Papaji


My earliest memory of my father’s father may not be a memory at all… it is the stories that have been told and retold over the years. My earliest memory of my father’s father, in fact, is a familiar feeling of adoration – much the same as I have for my father. We called my grandfather Papaji… it was what his seven children had always called him, and the name had stuck for his seventeen grandchildren as well. I remember those early years when all of us would gather in Bathinda in Papaji’s sprawling house where, in the end the room would still fall short for the thirty one of us. I remember the snore-fest contests between the elders. I remember weird-tasting drinking water which none of us outsiders found palatable & hence, we’d almost always have ‘Rooh Afza’ water instead, the potent sugary solvent making the task of drinking water much easier.

There were times when Papaji would come and visit our home in the summers & I remember giving my grandfather company during breakfast – eating porridge, sharing the common love for mangoes and with me playing with the protruding veins on the back of his hands. I remember his walking stick, his white kurta-pajama and his evening walks.

I also remember a story that’s been usually told, where my grandfather found himself with two adorable baby chickens – one pink, one yellow. My memory fails me when I try to recall who bought the two chicks, I only remember that someone had & these chicks had waddled and found themselves in my Papaji’s long white beard. Maybe their nesting instincts found his beard most comfortable… warm & fuzzy and much like home. Papaji kept very still so as to accommodate the chicks and their exploration, being careful not to talk or move… quite enjoying all the attention his beard was getting. Quite a sight, it must have been… a pink & a yellow chick figuring which way is up in my grandfather’s long, white beard.

But the memory that is most completely etched in my mind, is of the days following the day we got the call from Bathinda telling us that Papaji was no more. The bags were packed in a jiffy and before 7 year old me knew what was going on, we were on board a train – making a two day journey to the sprawling house with the weird tasting water. A day dreamer since birth – I never quite understood the gravity of the situation. Papaji was no more. Was I supposed to be sad? I don’t remember being sad. I was busy enjoying the train journey, teasing my sister when she finished her mango drink before I did and playing pretend where I was driving the train.  I was happily oblivious to the melancholy that must have been around me.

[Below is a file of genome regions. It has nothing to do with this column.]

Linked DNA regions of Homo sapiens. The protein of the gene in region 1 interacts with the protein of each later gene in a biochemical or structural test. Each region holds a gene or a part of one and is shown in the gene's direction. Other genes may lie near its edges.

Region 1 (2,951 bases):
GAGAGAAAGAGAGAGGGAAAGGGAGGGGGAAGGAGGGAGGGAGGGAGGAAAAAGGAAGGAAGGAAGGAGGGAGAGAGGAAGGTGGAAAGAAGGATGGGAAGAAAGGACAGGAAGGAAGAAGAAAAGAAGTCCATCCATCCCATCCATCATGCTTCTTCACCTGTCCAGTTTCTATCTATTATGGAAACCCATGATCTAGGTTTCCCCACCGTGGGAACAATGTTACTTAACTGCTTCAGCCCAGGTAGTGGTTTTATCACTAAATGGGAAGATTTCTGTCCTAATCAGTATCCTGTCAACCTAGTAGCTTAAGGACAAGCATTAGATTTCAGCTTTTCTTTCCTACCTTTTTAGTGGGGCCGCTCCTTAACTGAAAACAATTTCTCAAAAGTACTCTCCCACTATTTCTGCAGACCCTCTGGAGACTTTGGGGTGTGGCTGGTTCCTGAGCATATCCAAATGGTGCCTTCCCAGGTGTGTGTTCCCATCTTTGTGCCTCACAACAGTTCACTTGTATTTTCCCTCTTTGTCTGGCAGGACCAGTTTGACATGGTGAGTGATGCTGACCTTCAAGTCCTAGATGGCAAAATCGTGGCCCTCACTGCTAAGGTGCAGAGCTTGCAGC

The cycle rickshaw journey from the station to the house was a long one, on a bumpy road. My sister and mother were on one cycle rickshaw while my father and I were on the other. Bored and unable to concentrate on my daydreams, given the distractions caused by the craters on the pathway, I turned to my father. “Let’s play a game, papa!” I patted him and said. The reply he gave me breaks my heart even today. He said, “When your father dies, I’ll see how well you’d like to play.”

Jolted by his words, I remember completing the rest of the journey in stunned silence. I wish I knew how to comfort him, but I hadn’t yet comprehended the situation. I wish he had comforted me, too. I just simply wish he hadn’t said what he had in his misery. When we reached the house, it was full of people – but that wasn’t out of the ordinary. Holding on to my father’s hand I made my way to where my grandfather was laid on ice. The image is still clear as day in my mind. I asked my father if I could touch Papaji. I try to recall why I wanted to do that. I haven’t been able to figure it out. But I had asked my father, and with his warm hand around my tiny one, he had said yes. And so I did. I don’t know what I was expecting when I touched him. I could say that I thought he would move or get up, but that won’t be true. I think I was simply moving on autopilot. So when I touched him, I remember being taken aback by how cold he was… and how motionless. And that was when I held on to my father for dear life and cried. When I look back at the memory objectively, I don’t understand why this particular memory has stayed with me. I was a child. I couldn’t possibly have been that close to my grandfather. I could not have possibly been so impacted by his loss. But the truth of the matter is that I was, and that I still am. The memory makes me cry even today. And I haven’t gone to a funeral, since.

This is how I remember Papaji. He was a kind man who allowed baby chickens nest in his beard, unperturbed by the mess they’d make. He was a patient man who allowed his grandkids to play with his hands, and their protruding veins. He was a generous man, who always had space in his home for that one more person who needed accommodating. He was a warm person, and probably the only one whose hugs I remember, besides my father’s. I’m glad I was born to his son, who is exactly like him.

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